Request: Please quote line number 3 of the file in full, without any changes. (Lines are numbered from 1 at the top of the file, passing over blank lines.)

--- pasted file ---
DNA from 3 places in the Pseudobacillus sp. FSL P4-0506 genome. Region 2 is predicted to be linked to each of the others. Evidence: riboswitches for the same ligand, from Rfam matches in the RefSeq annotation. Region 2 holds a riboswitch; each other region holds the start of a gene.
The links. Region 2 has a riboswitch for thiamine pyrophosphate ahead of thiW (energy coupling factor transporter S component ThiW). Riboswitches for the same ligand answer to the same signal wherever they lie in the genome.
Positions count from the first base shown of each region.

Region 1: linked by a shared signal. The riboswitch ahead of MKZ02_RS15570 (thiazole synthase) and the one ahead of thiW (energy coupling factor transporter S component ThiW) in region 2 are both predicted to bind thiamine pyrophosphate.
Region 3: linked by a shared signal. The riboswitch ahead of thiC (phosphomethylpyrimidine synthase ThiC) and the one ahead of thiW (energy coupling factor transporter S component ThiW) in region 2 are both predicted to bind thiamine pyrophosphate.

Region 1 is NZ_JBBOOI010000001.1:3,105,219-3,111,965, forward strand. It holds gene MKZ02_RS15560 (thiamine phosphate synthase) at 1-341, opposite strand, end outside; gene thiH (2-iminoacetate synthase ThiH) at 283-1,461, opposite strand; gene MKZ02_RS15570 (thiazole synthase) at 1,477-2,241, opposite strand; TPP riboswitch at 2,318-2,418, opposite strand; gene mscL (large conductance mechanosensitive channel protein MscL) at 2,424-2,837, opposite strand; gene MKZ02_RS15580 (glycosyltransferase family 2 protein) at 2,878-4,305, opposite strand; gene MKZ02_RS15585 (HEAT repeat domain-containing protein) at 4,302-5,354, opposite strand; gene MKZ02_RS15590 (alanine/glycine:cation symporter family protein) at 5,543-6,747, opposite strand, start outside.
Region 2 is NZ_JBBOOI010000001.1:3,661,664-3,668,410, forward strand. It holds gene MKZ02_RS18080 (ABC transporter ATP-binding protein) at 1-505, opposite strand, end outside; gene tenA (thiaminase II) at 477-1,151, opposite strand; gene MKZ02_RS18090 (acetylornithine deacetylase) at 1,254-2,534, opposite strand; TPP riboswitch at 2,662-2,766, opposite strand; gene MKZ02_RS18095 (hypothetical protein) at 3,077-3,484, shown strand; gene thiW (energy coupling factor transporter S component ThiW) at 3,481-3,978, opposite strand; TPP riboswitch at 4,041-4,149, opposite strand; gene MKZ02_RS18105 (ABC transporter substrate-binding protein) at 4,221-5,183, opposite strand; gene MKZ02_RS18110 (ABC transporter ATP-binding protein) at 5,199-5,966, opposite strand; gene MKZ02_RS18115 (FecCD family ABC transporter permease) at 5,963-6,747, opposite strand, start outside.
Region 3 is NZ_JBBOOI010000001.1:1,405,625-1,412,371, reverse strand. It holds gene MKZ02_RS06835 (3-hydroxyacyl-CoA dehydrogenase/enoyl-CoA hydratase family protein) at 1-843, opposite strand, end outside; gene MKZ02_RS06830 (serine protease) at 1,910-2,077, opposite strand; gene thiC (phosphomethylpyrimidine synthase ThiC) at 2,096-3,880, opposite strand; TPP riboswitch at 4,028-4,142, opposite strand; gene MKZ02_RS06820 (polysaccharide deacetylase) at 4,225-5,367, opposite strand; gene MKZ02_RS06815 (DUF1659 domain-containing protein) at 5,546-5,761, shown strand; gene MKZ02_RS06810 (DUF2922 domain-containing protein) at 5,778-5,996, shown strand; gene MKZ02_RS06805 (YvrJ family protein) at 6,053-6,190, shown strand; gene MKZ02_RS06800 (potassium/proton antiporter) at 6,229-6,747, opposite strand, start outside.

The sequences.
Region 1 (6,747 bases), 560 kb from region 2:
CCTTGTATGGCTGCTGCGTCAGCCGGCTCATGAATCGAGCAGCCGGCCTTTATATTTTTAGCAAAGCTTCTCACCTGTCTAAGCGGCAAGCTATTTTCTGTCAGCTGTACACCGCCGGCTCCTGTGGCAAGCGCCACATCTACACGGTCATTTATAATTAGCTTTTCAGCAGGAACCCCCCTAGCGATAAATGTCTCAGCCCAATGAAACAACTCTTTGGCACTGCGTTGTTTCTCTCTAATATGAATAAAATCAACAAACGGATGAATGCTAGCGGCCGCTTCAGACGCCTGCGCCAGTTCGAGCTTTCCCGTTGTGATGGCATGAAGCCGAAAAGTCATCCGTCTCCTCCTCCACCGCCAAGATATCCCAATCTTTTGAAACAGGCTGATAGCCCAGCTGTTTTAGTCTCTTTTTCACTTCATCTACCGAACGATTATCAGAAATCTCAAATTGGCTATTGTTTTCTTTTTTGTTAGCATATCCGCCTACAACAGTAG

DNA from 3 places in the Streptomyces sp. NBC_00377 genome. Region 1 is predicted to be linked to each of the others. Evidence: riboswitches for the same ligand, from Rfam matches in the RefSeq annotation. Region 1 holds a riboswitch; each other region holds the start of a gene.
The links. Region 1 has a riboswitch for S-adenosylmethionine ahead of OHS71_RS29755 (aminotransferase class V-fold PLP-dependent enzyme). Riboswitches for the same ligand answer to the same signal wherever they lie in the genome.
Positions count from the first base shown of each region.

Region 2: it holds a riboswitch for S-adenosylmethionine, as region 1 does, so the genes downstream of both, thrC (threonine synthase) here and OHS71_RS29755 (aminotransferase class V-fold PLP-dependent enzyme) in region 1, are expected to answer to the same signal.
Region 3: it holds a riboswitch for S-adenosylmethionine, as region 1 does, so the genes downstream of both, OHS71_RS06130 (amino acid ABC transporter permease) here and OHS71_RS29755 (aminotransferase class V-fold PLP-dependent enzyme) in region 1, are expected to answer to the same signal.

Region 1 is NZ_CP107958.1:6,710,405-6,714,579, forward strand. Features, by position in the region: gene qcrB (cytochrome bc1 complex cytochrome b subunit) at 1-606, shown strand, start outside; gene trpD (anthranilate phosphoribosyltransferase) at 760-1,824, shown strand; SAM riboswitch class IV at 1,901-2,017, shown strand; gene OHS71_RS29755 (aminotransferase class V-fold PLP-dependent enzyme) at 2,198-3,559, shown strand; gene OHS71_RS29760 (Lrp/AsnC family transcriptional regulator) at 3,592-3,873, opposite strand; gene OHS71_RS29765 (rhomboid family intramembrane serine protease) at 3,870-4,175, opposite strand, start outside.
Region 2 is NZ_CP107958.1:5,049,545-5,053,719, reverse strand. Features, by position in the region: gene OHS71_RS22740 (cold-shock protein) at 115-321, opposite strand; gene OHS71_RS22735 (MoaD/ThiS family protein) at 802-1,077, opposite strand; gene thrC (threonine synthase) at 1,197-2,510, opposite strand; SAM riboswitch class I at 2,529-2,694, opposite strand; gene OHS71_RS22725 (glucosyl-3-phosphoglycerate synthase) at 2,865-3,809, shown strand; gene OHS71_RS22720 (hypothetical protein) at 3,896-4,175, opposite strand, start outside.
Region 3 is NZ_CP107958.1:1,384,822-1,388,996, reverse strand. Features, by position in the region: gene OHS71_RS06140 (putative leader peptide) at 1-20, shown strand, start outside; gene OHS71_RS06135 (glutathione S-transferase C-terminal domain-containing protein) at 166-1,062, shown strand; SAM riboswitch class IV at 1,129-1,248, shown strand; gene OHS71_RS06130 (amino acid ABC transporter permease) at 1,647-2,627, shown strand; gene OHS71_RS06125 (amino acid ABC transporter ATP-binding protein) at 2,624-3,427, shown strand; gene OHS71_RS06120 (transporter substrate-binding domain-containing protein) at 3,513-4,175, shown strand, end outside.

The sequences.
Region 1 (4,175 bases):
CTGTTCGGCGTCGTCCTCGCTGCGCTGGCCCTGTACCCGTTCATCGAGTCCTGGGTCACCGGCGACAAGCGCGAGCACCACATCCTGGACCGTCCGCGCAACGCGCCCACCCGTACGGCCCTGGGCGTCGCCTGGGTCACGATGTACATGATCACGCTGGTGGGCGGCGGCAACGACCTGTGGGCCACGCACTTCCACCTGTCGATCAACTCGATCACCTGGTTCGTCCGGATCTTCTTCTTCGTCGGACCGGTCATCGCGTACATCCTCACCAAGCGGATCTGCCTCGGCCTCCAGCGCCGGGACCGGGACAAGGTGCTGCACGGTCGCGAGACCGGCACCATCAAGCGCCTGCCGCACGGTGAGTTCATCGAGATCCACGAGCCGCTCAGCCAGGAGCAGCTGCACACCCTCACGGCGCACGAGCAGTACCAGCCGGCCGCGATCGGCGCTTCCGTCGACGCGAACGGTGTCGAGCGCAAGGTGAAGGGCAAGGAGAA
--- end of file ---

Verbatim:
Positions count from the first base shown of each region.